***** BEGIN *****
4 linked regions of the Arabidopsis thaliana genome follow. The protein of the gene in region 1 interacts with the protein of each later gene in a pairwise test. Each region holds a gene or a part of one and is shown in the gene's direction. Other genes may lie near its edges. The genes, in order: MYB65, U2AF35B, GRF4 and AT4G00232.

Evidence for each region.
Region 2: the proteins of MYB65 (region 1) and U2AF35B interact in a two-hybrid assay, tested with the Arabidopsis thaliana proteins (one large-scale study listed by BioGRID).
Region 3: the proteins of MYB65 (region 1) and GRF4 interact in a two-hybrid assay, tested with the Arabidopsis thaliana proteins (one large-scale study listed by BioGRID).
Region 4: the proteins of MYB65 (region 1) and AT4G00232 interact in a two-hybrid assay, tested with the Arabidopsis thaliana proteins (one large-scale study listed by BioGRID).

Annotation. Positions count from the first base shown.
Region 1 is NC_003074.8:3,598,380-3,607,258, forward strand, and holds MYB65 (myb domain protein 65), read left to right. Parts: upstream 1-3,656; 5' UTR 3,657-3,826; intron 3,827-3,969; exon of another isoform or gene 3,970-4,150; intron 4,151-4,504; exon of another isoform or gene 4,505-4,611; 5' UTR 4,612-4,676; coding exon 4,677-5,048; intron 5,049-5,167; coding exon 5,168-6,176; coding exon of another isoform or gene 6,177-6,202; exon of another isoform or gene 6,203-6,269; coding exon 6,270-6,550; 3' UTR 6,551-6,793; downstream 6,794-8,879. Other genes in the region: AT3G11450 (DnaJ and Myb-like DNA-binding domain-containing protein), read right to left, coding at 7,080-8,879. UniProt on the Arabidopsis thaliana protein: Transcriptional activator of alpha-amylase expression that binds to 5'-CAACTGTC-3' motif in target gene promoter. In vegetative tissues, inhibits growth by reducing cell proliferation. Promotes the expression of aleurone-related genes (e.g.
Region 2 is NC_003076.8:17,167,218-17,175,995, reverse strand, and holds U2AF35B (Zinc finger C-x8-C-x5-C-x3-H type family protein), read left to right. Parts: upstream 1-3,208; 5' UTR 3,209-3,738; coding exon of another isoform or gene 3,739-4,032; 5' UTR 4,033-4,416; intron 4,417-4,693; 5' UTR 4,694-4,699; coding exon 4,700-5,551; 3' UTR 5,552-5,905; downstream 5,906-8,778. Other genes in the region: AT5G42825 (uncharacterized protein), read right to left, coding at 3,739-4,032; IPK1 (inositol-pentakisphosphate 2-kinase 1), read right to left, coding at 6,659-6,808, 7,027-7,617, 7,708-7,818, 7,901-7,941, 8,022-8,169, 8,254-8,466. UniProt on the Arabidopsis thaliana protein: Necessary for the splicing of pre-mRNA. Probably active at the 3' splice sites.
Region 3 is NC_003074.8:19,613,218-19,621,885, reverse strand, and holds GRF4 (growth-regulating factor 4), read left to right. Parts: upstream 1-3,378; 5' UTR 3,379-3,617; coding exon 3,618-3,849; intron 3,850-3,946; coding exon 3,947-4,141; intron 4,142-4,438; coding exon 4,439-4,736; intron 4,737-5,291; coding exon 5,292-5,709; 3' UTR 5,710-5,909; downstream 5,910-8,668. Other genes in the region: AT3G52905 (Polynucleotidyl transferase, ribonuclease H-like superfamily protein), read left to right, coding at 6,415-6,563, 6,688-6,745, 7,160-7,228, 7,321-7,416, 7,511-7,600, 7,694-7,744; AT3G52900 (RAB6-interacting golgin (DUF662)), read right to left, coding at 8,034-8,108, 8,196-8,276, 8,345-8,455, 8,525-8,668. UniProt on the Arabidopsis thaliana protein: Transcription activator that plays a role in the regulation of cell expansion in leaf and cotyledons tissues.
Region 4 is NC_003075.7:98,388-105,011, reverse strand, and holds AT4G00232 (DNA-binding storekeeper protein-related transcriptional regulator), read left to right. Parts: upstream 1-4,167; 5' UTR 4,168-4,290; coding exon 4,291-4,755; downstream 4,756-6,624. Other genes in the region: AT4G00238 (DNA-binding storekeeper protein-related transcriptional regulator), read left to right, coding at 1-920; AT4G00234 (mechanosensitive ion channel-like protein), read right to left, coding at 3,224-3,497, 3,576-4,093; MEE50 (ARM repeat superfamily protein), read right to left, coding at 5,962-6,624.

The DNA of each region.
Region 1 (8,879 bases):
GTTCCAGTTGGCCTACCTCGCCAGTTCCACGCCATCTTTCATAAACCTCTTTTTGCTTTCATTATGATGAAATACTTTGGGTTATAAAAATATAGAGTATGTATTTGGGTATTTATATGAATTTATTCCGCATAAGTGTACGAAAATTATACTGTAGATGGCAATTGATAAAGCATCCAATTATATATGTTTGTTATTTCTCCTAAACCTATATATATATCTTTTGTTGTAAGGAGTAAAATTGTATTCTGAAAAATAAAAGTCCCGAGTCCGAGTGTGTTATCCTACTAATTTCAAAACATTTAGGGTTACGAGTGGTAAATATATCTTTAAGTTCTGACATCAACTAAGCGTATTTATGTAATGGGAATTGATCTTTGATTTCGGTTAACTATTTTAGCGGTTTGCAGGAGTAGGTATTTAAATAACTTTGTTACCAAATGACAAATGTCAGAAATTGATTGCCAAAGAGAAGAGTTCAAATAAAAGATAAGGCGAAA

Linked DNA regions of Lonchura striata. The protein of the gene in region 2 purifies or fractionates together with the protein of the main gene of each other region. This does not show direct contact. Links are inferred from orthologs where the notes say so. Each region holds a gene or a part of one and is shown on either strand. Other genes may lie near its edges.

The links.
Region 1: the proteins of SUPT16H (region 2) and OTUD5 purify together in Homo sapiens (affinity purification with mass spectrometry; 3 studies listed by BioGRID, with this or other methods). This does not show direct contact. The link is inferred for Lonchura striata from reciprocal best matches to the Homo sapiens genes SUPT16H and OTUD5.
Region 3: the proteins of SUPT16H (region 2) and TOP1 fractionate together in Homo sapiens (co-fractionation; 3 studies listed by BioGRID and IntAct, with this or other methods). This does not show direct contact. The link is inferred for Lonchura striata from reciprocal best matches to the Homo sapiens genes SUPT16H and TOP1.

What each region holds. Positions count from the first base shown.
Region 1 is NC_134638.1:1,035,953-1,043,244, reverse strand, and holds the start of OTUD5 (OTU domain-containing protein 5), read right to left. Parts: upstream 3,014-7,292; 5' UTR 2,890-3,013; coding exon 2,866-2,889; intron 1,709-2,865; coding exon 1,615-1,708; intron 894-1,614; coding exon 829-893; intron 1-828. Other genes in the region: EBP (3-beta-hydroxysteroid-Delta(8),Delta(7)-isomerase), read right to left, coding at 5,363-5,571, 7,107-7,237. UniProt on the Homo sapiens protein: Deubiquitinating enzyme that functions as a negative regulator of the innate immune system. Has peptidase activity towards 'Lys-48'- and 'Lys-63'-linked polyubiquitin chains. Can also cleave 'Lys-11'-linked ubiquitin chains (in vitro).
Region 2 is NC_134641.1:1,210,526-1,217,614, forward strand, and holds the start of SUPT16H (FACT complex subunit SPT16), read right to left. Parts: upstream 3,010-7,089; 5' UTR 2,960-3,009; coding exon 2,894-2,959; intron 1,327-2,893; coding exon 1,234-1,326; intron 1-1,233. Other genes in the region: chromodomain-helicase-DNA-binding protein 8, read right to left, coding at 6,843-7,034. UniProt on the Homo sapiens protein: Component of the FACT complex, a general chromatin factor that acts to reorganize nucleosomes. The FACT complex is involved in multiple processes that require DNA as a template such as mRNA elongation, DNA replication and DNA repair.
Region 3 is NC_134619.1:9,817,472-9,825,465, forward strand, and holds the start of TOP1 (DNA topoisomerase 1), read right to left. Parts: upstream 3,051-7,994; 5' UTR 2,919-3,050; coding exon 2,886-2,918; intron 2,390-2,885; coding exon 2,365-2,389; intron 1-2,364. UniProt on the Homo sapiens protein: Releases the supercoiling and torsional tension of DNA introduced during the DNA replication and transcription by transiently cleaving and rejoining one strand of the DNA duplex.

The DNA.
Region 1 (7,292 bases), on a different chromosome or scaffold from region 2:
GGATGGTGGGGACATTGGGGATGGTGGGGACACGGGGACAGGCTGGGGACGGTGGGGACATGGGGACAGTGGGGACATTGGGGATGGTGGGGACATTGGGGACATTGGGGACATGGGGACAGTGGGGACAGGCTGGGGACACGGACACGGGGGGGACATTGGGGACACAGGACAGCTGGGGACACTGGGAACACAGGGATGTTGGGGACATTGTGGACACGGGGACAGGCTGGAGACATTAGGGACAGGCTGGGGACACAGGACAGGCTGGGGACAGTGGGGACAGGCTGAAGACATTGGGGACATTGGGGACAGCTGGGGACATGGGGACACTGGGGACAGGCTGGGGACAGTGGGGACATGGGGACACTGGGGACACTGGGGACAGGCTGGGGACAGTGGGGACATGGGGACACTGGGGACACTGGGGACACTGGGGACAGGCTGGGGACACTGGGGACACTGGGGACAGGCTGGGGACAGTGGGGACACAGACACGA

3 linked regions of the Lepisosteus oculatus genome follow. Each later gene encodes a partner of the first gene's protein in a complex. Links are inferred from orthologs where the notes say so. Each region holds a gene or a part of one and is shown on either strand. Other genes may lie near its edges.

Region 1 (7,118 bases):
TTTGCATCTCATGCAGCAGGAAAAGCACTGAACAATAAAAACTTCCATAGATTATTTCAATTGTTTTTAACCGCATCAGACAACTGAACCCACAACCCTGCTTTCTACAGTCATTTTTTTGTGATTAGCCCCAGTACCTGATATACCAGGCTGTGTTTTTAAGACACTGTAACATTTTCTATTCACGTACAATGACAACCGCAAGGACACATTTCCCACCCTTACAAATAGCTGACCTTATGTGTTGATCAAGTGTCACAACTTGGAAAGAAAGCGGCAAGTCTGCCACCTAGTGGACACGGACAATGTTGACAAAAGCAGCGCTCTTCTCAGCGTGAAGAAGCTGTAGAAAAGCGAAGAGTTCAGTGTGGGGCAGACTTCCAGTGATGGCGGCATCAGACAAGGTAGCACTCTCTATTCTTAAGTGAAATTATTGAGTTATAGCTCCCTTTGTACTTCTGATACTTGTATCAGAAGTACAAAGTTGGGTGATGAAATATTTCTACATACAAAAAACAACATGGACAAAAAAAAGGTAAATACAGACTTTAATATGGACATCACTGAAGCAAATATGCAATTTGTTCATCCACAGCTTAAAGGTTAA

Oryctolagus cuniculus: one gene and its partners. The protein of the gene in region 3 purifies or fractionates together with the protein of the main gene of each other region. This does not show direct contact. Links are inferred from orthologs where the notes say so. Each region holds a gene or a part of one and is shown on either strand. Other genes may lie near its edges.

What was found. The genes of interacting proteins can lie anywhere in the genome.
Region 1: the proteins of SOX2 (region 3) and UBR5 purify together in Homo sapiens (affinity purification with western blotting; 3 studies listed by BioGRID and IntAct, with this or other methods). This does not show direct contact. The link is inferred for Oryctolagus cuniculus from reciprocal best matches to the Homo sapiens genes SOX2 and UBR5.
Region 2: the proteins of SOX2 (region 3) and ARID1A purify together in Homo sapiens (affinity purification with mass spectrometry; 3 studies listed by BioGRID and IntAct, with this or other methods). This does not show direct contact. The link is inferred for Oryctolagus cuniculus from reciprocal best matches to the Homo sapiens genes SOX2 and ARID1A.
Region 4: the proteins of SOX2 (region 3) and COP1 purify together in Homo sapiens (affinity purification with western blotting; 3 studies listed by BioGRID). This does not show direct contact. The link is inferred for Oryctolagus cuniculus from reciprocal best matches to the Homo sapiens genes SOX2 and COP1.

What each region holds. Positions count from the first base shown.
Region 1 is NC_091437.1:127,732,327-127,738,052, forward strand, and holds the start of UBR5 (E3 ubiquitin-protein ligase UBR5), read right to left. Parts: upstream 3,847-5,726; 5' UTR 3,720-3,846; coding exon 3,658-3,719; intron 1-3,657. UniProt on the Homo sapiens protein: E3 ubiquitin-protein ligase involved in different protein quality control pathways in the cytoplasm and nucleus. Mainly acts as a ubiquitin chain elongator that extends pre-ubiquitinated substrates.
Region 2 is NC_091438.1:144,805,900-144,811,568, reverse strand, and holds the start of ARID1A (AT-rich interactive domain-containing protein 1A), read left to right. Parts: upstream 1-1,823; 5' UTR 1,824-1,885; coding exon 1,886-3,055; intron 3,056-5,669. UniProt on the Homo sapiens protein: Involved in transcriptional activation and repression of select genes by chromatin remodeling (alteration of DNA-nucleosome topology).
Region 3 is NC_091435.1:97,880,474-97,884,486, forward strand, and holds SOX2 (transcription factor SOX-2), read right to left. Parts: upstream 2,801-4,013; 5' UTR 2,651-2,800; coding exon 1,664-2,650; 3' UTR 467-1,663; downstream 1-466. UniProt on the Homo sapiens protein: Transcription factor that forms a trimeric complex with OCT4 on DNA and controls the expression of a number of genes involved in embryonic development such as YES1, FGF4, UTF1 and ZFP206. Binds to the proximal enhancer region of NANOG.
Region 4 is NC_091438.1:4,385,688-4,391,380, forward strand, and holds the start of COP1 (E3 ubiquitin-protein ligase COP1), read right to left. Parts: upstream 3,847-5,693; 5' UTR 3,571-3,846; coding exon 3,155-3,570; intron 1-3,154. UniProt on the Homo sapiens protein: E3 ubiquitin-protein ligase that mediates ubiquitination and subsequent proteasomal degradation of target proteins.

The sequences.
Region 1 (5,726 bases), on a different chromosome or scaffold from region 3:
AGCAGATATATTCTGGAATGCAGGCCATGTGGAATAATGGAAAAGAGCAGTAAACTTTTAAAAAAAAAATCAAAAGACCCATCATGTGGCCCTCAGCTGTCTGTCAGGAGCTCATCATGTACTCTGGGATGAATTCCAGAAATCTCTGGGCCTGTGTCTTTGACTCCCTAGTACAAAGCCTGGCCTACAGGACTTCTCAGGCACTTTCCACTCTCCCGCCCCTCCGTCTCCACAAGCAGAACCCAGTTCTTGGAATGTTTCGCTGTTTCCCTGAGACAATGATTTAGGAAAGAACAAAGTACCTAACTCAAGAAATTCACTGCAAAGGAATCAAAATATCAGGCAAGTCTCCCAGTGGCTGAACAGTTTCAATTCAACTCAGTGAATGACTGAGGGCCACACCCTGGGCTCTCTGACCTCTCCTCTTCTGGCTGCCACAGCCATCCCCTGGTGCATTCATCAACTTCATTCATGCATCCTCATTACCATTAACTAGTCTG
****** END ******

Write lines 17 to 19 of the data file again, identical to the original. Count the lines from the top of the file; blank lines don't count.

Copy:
Region 3: the proteins of SUPT16H (region 2) and TOP1 fractionate together in Homo sapiens (co-fractionation; 3 studies listed by BioGRID and IntAct, with this or other methods). This does not show direct contact. The link is inferred for Lonchura striata from reciprocal best matches to the Homo sapiens genes SUPT16H and TOP1.

What each region holds. Positions count from the first base shown.
Region 1 is NC_134638.1:1,035,953-1,043,244, reverse strand, and holds the start of OTUD5 (OTU domain-containing protein 5), read right to left. Parts: upstream 3,014-7,292; 5' UTR 2,890-3,013; coding exon 2,866-2,889; intron 1,709-2,865; coding exon 1,615-1,708; intron 894-1,614; coding exon 829-893; intron 1-828. Other genes in the region: EBP (3-beta-hydroxysteroid-Delta(8),Delta(7)-isomerase), read right to left, coding at 5,363-5,571, 7,107-7,237. UniProt on the Homo sapiens protein: Deubiquitinating enzyme that functions as a negative regulator of the innate immune system. Has peptidase activity towards 'Lys-48'- and 'Lys-63'-linked polyubiquitin chains. Can also cleave 'Lys-11'-linked ubiquitin chains (in vitro).